Мы попали в FAQ. Вот письмо Робина:
I had a chance to peruse the web site again, and have included a link in the FAQ.
Here are some comments.
IBM’s PL/I-F compiler had two levels of optimisation.
The statement “Asynchronous modification of variables …
made optimisation extremely difficult.” is incorrect.
Signficant optimisation was possible even if ON statements
were included in the program. Of course, if no ON statements were included,
a high degree of optimisation was possible.
In general, ON statements were intended to trap such errors as fixed-point
overflow, floating-point overflow, subscript errors, etc, and by using the SNAP
option in the ON statement, the statement number in which the error occurred
was printed. The user could then continue execution from the next machine
instruction as if nothing had happened. This was entirely independent of any
optimisation. If the user also printed values of variables in the ON-unit
then, depending on the level of optimisation, the latest value(s) might not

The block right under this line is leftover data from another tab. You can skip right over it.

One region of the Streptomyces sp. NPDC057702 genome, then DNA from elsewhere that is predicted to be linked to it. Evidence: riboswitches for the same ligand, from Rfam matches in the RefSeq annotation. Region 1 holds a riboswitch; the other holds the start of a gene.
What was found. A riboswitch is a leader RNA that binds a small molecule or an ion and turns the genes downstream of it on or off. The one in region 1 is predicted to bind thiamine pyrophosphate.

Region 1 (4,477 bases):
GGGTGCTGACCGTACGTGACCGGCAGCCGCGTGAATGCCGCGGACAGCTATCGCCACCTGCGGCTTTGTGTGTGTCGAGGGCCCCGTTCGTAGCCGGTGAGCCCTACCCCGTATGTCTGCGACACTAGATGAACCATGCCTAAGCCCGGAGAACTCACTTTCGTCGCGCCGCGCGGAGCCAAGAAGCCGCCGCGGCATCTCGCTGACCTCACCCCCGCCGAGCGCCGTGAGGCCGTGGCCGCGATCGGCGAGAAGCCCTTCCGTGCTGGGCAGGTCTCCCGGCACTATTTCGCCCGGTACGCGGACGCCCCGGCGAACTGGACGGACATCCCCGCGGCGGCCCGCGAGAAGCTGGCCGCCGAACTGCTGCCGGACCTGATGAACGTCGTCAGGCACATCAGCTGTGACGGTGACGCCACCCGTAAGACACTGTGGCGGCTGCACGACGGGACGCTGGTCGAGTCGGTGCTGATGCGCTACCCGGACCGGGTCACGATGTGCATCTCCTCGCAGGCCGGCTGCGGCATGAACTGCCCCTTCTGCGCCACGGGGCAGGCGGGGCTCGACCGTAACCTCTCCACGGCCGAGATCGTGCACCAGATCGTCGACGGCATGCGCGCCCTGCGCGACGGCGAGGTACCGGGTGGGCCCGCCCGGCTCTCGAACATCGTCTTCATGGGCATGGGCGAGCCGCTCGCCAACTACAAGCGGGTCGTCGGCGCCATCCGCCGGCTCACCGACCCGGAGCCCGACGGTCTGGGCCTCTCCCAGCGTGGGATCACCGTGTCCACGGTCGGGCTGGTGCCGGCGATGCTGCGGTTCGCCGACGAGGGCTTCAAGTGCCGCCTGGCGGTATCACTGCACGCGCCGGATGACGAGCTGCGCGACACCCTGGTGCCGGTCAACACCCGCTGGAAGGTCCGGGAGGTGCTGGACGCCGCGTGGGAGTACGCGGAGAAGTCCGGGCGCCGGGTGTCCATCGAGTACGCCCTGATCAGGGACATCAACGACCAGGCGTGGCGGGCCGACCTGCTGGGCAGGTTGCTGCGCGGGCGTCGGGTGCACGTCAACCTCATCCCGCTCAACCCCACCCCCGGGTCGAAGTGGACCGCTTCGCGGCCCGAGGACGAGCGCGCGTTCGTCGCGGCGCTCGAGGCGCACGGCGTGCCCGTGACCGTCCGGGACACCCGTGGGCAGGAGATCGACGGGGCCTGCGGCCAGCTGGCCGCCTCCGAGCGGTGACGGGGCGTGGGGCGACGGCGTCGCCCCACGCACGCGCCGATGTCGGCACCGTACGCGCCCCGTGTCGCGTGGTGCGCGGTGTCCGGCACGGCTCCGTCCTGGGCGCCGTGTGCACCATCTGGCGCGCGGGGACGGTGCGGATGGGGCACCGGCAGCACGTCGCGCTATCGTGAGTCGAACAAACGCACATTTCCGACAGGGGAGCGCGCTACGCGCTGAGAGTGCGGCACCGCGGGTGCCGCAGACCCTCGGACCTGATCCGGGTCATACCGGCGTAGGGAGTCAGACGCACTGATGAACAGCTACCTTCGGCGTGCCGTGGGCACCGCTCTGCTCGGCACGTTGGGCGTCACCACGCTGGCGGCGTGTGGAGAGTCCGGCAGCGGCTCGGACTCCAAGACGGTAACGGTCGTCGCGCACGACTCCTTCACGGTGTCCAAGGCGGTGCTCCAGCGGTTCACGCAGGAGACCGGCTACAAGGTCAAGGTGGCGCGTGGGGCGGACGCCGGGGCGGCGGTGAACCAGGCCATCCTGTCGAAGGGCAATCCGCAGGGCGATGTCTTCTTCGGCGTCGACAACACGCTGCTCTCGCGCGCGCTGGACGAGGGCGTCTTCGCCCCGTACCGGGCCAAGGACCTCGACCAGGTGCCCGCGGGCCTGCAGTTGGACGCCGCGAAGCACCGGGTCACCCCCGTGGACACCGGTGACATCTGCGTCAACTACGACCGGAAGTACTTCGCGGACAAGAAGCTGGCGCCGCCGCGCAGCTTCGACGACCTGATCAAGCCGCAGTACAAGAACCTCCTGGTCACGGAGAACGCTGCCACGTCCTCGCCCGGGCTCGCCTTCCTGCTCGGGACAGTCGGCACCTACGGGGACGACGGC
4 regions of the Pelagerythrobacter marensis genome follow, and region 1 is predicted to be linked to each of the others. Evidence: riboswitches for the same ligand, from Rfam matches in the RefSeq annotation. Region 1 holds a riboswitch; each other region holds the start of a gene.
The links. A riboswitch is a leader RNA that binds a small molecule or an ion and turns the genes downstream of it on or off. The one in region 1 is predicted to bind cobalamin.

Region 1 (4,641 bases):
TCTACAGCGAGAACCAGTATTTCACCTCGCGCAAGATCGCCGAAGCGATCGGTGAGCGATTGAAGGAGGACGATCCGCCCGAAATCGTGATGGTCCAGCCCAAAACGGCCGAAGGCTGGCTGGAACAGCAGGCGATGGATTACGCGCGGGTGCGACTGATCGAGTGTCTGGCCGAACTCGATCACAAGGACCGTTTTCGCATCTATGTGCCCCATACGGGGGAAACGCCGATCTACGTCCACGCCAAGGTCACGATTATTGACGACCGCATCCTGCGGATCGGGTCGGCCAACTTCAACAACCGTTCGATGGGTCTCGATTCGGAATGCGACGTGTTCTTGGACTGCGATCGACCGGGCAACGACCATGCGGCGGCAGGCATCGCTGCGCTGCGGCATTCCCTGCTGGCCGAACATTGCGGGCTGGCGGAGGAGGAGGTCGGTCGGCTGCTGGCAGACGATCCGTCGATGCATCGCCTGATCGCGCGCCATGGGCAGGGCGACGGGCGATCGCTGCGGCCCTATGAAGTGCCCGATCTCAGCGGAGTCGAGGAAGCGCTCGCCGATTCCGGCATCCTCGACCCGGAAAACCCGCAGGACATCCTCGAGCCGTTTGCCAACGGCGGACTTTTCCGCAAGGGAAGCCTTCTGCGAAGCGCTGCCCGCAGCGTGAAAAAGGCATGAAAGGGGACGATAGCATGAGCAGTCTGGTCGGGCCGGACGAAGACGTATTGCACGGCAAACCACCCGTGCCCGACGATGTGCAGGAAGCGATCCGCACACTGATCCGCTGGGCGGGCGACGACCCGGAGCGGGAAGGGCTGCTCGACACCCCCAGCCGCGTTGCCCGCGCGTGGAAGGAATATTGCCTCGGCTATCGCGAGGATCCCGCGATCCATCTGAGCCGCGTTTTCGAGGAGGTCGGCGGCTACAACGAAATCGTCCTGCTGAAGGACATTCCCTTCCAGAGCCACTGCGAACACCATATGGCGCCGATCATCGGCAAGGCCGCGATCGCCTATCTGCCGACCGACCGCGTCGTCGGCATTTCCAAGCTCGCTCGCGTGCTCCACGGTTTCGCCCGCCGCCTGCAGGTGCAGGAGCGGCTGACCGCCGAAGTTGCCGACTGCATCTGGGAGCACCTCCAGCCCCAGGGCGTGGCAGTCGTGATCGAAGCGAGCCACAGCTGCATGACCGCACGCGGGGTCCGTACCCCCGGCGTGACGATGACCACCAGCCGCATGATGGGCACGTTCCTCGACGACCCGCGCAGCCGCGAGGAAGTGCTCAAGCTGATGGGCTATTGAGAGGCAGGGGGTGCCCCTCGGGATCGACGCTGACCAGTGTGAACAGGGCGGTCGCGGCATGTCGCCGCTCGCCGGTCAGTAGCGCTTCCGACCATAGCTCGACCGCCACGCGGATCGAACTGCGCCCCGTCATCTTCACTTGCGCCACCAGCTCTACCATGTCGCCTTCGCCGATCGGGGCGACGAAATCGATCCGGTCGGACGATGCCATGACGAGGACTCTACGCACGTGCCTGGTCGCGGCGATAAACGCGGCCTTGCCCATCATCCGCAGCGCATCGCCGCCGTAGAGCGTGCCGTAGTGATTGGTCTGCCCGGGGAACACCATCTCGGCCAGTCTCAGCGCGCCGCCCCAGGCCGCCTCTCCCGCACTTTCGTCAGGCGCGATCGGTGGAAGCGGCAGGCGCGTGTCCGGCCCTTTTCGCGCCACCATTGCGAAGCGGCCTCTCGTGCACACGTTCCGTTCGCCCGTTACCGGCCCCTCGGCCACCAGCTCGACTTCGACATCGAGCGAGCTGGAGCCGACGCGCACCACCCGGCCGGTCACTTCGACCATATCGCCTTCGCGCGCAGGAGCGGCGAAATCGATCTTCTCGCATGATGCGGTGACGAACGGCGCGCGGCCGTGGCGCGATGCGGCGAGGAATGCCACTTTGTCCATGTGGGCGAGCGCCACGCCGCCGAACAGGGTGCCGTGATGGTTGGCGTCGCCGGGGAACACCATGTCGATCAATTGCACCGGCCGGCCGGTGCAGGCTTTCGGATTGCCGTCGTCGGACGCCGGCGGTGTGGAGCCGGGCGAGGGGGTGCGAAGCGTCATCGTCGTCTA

This facility was extremely helpful, and compared to IBM’s FORTRAN
compilers, was far superior. (FORTRAN programs produced an
“indicative dump” and didn’t tell you where the error occurred.
Thus, in FORTRAN, more runs of the program were usually necessary
to determine where the error occurred, and why.)
Thus, the statement “Therefore, PL/1 could not replace Fortran” is
The Multics project was quite late in using a high-level language
to develop an OS. Burroughs used Algol for their systems (B5000
systems and later) from around 1960. On those systems,
there was no assembler ever written.
Nor was PL/I the first compiler to be developed in a compiled langage (1969).
Again, Burroughs used ALGOL from about 1960 for its various language